Congenital glaucoma: developed in infants and young children, and often of genetic origin.
Primary or secondary glaucoma: Depending on whether there is another disease that causes it, glaucoma is classified as primary or secondary.
Among the secondary glaucomas we would like to highlight the following for their special importance:
Pigmentary glaucoma: produced by the pigmentary dispersion syndrome. The pigment epithelium of the iris releases pigment granules that accumulate in the trabecular meshwork, one of the drainage pathways of the aqueous humour.
Pseudoexfoliative glaucoma: produced by a disease known as pseudoexoliacion syndrome. It is manifested by the progressive accumulation of extracellular material in different tissues and ocular structures, such as the iris, the anterior capsule of the lens or the iridocorneal angle, one of the ways out of the aqueous humour. It is related to age and genetics.
Neovascular glaucoma: manifested by the formation of new blood vessels in the iris and in the iridocorneal angle, which prevent the aqueous humour of the eyeball from circulating normally, considerably raising the intraocular pressure.
HOW IS GLAUCOMA TREATED?
Glaucoma surgery will be the last resort for treatment.
It is performed when the eye drops and laser have not been enough to lower the intraocular pressure. Through surgery, a new opening is made so that the aqueous humor can leave the eye.
This type of intervention is performed in the operating room as an outpatient and local anesthesia.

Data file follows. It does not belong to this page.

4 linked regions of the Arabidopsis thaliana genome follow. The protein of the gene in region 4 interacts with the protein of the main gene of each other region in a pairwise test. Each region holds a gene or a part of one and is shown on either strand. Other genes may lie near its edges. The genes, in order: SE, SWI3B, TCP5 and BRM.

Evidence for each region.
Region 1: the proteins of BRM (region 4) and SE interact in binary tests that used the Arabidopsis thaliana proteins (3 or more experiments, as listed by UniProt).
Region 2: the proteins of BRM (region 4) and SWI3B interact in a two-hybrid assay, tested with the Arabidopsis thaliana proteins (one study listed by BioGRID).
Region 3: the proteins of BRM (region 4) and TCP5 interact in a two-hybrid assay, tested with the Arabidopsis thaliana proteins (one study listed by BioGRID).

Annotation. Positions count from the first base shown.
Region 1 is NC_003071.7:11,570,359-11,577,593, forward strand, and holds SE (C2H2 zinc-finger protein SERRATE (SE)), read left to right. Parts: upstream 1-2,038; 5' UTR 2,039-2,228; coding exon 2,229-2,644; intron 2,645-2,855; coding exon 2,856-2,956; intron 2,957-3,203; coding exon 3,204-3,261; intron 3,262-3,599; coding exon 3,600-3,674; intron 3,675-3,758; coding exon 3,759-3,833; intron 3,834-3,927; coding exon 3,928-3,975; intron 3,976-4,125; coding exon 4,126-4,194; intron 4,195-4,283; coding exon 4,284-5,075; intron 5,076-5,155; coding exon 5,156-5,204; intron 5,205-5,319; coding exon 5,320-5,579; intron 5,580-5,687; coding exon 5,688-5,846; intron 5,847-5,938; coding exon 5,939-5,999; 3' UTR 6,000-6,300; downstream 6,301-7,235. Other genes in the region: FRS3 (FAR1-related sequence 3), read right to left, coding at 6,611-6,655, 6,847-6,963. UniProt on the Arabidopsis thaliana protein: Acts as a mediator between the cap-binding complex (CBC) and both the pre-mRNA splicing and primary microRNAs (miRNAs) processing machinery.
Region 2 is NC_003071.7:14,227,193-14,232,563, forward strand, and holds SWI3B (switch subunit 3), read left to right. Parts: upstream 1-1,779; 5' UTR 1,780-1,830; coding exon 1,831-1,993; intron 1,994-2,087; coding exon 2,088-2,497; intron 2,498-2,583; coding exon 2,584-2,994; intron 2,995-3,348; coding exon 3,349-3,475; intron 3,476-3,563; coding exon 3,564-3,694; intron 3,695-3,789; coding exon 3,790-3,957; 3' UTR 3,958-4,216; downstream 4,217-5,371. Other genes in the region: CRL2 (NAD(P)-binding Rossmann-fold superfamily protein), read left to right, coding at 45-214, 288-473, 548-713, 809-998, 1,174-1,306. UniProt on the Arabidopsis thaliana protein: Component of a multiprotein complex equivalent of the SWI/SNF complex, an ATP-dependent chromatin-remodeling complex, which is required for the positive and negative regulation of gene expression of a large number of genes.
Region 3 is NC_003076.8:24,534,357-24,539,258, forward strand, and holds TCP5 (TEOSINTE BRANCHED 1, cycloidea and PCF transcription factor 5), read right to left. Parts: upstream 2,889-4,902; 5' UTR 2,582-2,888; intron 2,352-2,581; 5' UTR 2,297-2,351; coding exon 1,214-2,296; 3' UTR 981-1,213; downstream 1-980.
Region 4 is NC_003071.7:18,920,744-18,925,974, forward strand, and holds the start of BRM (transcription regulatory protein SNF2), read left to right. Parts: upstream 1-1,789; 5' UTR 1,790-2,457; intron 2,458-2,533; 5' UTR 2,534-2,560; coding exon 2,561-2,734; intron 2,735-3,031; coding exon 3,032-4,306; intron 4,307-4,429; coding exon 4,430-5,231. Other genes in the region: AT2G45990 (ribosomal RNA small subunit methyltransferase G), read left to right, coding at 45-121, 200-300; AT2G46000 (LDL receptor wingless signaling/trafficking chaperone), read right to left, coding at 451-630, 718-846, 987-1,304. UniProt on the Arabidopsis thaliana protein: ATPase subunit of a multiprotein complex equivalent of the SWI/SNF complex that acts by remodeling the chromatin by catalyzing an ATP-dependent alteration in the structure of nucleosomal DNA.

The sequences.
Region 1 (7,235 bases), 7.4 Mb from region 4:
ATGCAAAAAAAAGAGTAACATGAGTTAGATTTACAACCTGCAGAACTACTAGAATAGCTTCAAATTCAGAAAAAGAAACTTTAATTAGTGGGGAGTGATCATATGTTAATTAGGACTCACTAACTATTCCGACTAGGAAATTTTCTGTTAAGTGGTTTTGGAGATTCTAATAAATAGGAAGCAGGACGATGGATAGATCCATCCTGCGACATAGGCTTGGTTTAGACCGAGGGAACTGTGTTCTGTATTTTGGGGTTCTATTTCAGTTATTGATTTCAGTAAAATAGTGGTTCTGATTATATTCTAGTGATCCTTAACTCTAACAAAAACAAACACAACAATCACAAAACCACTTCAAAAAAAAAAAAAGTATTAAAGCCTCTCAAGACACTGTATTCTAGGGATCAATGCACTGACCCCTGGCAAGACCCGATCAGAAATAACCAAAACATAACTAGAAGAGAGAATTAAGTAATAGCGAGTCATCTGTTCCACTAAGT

GLAUCOMA SURGERY TECHNIQUES
It consists of removing part of the tissue of the eye to create a new channel that drains the aqueous humor.
A drainage route of the aqueous humor is opened through a membrane of few microns allowing to reduce the intraocular pressure by filtration.
The placement of drainage devices or valves is a glaucoma surgery that, through a tube, connects the intraocular space with a reservoir or plate that is placed in the subconjunctival space of the eye.
HOW IS THE GLAUCOMA OPERATION PERFORMED?
First, a prior examination is performed to evaluate the actual condition of the glaucoma. Afterwards, the type of surgical technique to be used will be decided. Finally, the surgeon will make a personalized follow-up during the postoperative period to evaluate the evolution of glaucoma.
During the postoperative period, the ophthalmologist monitors and assesses the state of the fistula and the scar reaction, performing maneuvers that increase or decrease the healing depending on the needs of each patient.